Pergamon
Computers Math. Applic.
Vol. 32, No. 5, pp. 3142, 1996
Copyright~)1996 Elsevier Science Ltd Printed in Great Britain. All rights reserved
08981221/96 $15.00 + 0.00
S08981221(96)001332
A Numerical Approach for Determination of Sources in Transport Equations
I. DIMOV Bulgarian Academy of Sciences Acad. G. Bonchev Str., bl. 25 A 1113, Sofia, Bulgaria U. JAEKEL AND H. VEREECKEN KFAICG4, D52428 Juelich, Germany
(Received and accepted April 1996)
AbstractA new numerical approach for locating the source and quantifying its power is pre sented and studied. The proposed method may also be helpful when dealing with other transport problems. The method uses a numerical integration technique to evaluate a linear functional arising from the solution of the adjoint problem. It is shown that using the solution of the adjoint equation, an efficient umerical method can be constructed (a method which is less ime consuming than the usual schemes applied for solving the srcinal problem). Our approach leads to a wellconditioned numerical problem. A number of numerical tests are performed for a onedimensional problem with a linear advection part. The results are compared with results obtained when solving the original problem. The code which realizes he presented method is written in FORTRAN 77.
KeywordsNumerical method, Adjoint problem, Fundamental solution, Source location. 1. INTRODUCTION In this paper, we discussfor a simple, but nontrivial examplehow to obtain information on unknown sources in a transport equation from observed data. We assume that the data J~ are of the form
= f f dtp x, tlu(x,t), (1)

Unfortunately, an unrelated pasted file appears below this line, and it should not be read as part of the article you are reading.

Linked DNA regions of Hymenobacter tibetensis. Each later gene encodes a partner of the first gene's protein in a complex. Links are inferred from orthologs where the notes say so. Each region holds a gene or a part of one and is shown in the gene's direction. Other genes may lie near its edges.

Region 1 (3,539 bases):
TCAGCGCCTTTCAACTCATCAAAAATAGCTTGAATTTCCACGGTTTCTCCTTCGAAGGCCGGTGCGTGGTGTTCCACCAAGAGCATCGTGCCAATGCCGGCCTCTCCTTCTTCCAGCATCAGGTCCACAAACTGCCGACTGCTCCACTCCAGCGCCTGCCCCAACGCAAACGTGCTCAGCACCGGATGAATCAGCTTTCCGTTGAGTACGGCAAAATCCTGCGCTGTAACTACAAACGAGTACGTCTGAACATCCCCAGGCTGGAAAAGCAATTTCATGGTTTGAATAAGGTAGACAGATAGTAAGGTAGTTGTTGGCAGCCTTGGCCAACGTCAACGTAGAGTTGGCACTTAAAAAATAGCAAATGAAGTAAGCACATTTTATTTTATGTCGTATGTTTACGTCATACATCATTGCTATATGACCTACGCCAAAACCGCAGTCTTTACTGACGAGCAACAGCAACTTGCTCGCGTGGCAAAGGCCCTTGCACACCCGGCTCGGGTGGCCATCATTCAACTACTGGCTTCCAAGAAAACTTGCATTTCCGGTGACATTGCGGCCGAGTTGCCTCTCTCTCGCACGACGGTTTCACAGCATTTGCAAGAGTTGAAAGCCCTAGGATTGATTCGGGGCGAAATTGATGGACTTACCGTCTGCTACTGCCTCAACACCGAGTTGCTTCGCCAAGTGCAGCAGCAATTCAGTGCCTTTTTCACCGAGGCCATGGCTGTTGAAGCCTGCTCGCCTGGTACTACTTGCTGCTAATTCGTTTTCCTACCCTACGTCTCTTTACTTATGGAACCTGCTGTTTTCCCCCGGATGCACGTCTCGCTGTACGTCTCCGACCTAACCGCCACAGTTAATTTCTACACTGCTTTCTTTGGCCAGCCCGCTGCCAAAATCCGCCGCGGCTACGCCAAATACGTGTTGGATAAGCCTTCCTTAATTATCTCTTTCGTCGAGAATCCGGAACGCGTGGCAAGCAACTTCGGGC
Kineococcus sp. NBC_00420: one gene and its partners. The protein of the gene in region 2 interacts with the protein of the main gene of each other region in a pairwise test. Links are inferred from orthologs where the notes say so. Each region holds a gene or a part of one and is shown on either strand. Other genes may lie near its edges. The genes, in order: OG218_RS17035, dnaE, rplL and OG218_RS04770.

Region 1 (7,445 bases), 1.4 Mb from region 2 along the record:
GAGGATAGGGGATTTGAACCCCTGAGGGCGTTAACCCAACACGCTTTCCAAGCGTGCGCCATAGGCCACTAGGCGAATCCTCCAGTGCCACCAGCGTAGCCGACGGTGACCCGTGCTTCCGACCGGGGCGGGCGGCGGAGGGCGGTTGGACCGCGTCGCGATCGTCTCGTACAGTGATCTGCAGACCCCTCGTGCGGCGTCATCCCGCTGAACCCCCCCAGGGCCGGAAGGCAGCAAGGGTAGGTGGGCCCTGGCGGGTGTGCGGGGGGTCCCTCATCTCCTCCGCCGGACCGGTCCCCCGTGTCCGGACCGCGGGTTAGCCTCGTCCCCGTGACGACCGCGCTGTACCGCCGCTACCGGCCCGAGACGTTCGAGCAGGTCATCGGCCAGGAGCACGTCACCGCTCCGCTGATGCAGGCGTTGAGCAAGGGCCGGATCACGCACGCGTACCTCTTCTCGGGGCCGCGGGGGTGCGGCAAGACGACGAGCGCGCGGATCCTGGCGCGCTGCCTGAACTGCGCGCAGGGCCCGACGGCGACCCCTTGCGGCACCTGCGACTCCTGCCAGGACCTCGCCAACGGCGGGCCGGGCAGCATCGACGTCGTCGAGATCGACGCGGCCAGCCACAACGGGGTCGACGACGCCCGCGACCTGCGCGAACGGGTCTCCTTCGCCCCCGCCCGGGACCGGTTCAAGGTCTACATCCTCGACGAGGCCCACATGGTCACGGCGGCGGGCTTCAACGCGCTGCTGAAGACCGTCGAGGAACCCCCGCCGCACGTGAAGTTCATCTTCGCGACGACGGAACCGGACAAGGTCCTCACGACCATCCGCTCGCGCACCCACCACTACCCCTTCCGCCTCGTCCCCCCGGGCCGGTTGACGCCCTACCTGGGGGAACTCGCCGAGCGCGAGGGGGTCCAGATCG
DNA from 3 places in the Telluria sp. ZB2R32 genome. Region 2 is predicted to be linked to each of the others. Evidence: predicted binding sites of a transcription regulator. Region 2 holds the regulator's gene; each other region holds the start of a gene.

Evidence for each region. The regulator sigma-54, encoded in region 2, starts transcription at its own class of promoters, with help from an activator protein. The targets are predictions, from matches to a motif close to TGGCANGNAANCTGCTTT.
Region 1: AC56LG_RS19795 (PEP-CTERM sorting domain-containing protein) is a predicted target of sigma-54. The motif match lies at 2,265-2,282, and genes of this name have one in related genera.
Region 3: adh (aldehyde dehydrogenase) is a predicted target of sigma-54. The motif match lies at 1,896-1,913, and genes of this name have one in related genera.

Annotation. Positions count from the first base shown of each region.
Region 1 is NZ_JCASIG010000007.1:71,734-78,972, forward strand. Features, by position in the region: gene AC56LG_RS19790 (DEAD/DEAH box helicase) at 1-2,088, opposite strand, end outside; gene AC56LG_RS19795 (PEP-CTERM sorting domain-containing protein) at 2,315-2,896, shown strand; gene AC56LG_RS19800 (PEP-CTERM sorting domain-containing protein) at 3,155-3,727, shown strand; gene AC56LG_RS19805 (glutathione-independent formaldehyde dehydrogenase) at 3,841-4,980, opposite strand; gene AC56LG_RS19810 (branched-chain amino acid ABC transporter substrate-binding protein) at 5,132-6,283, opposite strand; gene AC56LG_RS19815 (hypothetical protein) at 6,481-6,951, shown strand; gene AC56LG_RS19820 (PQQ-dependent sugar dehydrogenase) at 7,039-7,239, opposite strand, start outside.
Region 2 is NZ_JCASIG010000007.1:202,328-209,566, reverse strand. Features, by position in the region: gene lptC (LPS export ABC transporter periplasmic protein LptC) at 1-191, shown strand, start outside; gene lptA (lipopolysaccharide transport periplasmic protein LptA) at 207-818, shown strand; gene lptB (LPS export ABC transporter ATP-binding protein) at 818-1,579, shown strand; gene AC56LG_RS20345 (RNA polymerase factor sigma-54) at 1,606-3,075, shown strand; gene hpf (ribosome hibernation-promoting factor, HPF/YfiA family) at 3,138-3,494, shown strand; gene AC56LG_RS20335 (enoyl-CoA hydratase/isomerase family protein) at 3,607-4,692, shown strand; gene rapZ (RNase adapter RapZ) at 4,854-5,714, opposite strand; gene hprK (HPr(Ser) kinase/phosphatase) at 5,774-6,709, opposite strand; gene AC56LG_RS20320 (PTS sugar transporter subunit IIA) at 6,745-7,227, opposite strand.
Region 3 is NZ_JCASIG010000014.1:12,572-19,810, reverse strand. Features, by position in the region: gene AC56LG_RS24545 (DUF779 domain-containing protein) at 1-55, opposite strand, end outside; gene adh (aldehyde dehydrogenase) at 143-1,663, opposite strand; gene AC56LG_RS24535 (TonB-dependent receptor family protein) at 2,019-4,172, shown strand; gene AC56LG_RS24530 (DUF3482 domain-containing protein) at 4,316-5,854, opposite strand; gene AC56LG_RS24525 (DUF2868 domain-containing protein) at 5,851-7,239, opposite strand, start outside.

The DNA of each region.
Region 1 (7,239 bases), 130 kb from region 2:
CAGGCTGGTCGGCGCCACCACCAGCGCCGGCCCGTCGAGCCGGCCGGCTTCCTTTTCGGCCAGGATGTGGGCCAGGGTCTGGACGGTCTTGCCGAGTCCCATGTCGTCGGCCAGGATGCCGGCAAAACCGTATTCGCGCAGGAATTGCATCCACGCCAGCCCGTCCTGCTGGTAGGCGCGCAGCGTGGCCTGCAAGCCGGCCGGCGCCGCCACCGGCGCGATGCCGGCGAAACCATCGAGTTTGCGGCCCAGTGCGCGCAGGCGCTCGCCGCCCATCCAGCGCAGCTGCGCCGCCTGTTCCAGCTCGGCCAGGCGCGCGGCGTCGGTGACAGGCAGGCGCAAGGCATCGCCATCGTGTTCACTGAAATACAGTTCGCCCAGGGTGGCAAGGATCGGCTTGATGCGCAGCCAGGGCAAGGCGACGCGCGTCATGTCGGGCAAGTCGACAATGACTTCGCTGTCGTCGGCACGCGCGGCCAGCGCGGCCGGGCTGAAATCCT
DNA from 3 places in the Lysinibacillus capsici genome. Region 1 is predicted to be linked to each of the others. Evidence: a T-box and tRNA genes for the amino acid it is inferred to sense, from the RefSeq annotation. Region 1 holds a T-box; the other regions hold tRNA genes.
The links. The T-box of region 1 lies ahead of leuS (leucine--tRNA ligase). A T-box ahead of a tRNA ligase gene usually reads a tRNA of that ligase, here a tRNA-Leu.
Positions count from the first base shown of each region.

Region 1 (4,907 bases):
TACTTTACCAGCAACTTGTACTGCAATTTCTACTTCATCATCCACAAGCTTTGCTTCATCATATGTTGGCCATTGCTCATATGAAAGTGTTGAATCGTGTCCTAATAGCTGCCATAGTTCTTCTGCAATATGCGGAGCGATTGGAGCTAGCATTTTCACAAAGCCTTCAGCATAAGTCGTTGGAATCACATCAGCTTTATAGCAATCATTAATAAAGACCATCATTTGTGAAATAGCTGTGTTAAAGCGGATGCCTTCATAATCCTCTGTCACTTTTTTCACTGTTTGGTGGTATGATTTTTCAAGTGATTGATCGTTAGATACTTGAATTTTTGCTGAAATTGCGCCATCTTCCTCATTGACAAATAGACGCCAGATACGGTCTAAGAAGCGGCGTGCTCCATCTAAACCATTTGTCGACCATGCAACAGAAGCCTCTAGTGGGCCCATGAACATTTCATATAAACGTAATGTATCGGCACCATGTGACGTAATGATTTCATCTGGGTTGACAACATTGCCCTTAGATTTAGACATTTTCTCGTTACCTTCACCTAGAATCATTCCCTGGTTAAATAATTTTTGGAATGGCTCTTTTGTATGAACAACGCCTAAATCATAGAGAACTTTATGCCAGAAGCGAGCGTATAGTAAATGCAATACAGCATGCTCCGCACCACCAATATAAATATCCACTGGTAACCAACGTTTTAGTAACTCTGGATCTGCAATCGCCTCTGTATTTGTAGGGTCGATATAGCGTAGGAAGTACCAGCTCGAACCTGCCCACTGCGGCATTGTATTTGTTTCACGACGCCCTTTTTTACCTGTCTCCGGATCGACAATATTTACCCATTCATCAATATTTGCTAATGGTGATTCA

where x and t are the space and time coordinates, respectively,
u(x, t)
is the solution of the transport equation, and
pi(x, t)
is a function or distribution specified by the observation process. This covers a large number of important special cases. Some examples are:
1. pi(x,t)
:=
5(xxi)5(tti).
This corresponds to a measurement at time ti and position xi.
2. p~(x,t)
:=
5(x  x~)H(t~  t).
In this case, Ji is the total mass which has passed the position x~ until a time t~.
3. pi(x, t) :=
r(xi 
x)s(ti  t).
This type occurs for measurements with only finite spatial and temporal resolution (characterized by the functions r and s). The information about the sources is reconstructed from the data using an adjoint formulation of the problem. We demonstrate its usefulness by solving two problems for a onedimensional, not translationinvariant, and hence nontrivial, example: 1. We determine the set of points where a point source can be located such that the solution
U(Xl,tl) at a fixed position and time is smaller or larger than a certain value C. As
Typeset by ~4A~aTEX 31
32 I. DIMOV
et al.
one of many possible applications, one might think about the environmental problem of determining regions where possible pollutant sources must not be located, in order to keep pollutant concentrations below a prescribed level in a protected region. 2. We reconstruct the location and power of a steadystate point source from two obser vations U(xl,tl) and u(x2,t2). A possible application would be the identification and characterization of a pollutant source in an inaccessible area. Our formulation leads to a wellconditioned problem and can be generalized to a large class of more complicated cases. 2. FORMULATION Let us consider the following problem of 1Dtransport:
(~ ) ~)u O (axu ) _02u  L u = at Ox  l)ff~x2 = Q(t)6(z  xo),
(2) u = u0(x), for t = 0. (3) Assume that
u(z, t) E W~,
where W~ is a Sobolev space,
u(x, t) > O, D > O, oo < z < oo,
t E [0, T], and the conditions providing the existence of the unique solution of the problem (2),(3) in a weak formulation are fulfilled. The problem presented by (2),(3) does not have an analytical solution, due to presence of the function
Q(t).